Briefly stated, the present invention comprises an improvement to an electronically scored dart game having a housing including a front surface, and a target on the housing front surface. The target includes a plurality of target plates, each target plate having a front surface including a plurality of openings for receiving the tip of a dart and having a rear surface. The target further comprises support means for supporting the target plates, the support means permitting a target plate to move rearwardly when receiving the tip of a dart within one of the openings. Electronic means are provided for sensing the rearward movement of the target plates and for generating a score signal to determine a score in the response thereto. The electronic means includes display means for displaying the score. The improvement of the present invention comprises detector means for detecting when a thrown dart strikes the housing in the vicinity of the target, but does not strike a target plate with sufficient force to move the struck target plate rearwardly for a score (a missed dart). The detection means comprises first audio sensor means located proximate to the target for detecting sounds created when a dart strikes either the target or the housing in the vicinity of the target and for generating an electrical signal upon the detection of such sounds. Second audio sensor means are located remote from the target for detecting sounds that simulate the sounds created when a dart strikes either the target or the housing in the vicinity of the target and for generating an electrical signal upon the detection of such simulated sounds. First comparison means communicating with the first and second audio sensor means are employed for generating an electrical output signal only when an electrical signal is received from the first audio sensor means in the absence of the receipt of an electrical signal from the second audio sensor means. Second comparison means communicating with the output of the first comparison means and with the electronic means is provided for generating an output signal indicative of a missed dart only when an output signal is received from the first comparison means in the absence of a score signal.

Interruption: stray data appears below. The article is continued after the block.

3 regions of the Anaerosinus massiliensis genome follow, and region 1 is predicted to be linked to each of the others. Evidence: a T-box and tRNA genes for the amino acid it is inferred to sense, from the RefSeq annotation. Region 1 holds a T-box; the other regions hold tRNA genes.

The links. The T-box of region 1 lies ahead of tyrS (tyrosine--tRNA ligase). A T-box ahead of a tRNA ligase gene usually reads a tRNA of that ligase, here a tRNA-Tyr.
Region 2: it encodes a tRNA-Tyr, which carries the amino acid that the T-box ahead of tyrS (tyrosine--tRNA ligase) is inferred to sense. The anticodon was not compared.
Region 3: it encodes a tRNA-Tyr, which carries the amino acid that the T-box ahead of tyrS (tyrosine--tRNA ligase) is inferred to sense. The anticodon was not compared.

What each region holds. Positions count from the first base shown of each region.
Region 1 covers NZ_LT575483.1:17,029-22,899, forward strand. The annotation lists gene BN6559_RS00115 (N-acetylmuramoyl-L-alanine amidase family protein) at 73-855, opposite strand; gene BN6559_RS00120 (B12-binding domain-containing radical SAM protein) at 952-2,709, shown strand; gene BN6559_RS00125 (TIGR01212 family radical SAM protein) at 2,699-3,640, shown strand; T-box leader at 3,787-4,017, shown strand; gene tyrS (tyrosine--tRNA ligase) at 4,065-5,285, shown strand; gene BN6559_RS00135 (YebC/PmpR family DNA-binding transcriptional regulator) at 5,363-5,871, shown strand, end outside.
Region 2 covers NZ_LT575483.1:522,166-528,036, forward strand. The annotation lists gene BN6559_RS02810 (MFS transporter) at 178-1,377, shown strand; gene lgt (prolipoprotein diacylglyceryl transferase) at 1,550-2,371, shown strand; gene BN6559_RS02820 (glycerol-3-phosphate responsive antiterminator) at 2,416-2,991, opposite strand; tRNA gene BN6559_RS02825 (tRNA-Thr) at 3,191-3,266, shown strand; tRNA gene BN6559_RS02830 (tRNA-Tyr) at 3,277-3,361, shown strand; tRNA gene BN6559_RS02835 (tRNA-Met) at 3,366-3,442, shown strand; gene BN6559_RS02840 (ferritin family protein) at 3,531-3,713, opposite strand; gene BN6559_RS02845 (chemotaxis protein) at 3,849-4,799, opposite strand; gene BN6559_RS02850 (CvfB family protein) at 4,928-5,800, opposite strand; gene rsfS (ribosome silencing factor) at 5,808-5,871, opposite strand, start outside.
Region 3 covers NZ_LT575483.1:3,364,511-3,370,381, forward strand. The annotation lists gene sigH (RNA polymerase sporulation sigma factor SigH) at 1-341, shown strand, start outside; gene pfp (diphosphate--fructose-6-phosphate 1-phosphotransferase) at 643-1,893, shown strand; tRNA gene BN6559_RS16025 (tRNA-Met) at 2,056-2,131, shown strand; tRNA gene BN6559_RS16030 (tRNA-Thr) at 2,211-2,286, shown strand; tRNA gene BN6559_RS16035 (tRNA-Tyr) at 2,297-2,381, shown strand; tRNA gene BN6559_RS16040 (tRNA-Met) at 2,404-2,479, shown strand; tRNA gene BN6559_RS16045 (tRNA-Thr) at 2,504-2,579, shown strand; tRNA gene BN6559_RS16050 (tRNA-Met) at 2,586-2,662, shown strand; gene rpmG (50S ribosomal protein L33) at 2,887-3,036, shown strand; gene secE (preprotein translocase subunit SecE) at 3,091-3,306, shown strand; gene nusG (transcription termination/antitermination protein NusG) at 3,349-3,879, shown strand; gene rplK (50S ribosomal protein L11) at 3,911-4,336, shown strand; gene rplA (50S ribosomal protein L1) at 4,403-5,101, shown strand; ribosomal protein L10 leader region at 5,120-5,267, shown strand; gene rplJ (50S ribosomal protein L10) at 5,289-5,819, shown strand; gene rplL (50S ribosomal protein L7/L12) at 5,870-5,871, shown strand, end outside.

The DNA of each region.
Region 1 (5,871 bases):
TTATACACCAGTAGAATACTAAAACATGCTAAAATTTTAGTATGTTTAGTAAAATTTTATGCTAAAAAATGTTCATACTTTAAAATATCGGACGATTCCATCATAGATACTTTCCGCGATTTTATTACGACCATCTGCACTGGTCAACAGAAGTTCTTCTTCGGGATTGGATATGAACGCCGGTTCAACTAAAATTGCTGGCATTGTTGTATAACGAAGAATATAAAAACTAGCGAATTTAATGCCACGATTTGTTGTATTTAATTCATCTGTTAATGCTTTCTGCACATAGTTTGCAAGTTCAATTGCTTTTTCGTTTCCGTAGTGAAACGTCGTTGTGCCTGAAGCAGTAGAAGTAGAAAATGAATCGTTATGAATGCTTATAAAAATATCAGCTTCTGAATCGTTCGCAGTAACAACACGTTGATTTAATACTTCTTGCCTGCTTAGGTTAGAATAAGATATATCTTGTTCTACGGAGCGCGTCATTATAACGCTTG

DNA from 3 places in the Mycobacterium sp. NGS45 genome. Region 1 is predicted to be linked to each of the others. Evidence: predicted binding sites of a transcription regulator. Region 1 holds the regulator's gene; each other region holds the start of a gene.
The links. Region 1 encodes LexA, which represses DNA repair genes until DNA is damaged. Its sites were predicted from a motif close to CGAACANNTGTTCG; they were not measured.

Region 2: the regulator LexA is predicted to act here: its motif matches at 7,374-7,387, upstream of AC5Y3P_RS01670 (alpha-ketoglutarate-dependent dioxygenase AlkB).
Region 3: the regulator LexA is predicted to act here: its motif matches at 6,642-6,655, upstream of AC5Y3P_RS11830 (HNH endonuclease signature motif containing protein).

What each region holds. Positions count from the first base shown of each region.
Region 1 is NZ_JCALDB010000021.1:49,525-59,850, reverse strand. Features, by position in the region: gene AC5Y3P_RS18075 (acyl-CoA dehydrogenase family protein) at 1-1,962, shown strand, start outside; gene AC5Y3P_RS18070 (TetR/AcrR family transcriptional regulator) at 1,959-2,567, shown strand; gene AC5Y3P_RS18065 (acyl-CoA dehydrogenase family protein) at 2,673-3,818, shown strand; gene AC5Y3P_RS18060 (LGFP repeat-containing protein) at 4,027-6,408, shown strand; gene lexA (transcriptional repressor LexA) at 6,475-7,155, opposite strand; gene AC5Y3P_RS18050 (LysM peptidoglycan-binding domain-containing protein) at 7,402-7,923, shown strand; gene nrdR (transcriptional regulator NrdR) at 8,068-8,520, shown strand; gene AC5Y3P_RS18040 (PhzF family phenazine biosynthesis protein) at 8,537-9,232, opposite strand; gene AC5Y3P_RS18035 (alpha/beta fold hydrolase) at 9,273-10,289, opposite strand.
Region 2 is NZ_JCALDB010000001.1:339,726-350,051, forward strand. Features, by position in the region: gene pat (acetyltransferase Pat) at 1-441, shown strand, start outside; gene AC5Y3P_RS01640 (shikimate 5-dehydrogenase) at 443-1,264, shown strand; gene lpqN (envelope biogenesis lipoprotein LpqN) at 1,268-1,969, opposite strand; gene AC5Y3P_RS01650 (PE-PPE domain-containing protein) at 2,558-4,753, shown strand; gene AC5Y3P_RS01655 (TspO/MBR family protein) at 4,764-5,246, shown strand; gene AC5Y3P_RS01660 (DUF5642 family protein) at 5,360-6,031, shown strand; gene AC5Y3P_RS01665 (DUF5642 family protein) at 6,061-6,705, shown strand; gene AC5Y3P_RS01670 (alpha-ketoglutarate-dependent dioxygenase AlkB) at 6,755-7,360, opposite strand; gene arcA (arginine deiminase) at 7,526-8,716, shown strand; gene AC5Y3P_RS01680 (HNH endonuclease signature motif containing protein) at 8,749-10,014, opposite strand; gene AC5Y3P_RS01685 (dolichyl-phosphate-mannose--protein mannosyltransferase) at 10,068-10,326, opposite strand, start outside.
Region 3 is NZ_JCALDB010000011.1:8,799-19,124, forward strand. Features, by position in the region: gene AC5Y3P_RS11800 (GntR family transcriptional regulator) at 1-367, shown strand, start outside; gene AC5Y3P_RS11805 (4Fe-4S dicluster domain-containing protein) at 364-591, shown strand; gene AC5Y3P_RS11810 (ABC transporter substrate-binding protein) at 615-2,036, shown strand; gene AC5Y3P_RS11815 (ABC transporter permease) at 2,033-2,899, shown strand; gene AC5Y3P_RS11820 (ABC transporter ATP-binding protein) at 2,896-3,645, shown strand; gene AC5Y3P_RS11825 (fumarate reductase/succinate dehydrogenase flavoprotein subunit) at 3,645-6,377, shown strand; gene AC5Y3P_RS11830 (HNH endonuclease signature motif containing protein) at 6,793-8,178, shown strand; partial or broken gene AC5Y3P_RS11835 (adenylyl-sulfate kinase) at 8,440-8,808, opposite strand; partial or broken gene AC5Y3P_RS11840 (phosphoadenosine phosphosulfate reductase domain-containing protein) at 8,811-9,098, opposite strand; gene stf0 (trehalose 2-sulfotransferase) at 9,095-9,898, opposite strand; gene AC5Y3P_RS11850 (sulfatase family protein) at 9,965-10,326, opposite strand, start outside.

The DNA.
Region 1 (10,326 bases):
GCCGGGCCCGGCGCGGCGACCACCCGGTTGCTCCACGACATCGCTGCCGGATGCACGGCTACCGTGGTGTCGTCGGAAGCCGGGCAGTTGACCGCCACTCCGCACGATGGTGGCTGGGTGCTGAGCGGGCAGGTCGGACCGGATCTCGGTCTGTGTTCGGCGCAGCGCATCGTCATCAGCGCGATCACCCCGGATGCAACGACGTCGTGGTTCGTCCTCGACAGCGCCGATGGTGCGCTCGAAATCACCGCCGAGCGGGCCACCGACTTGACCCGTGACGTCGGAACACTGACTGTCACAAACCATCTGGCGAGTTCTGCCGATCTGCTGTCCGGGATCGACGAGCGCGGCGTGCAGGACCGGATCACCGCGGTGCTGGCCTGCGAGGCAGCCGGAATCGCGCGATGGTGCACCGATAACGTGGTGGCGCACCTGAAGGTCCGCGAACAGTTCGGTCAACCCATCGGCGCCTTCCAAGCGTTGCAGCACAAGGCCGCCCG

BRIEF DESCRIPTION OF THE DRAWINGS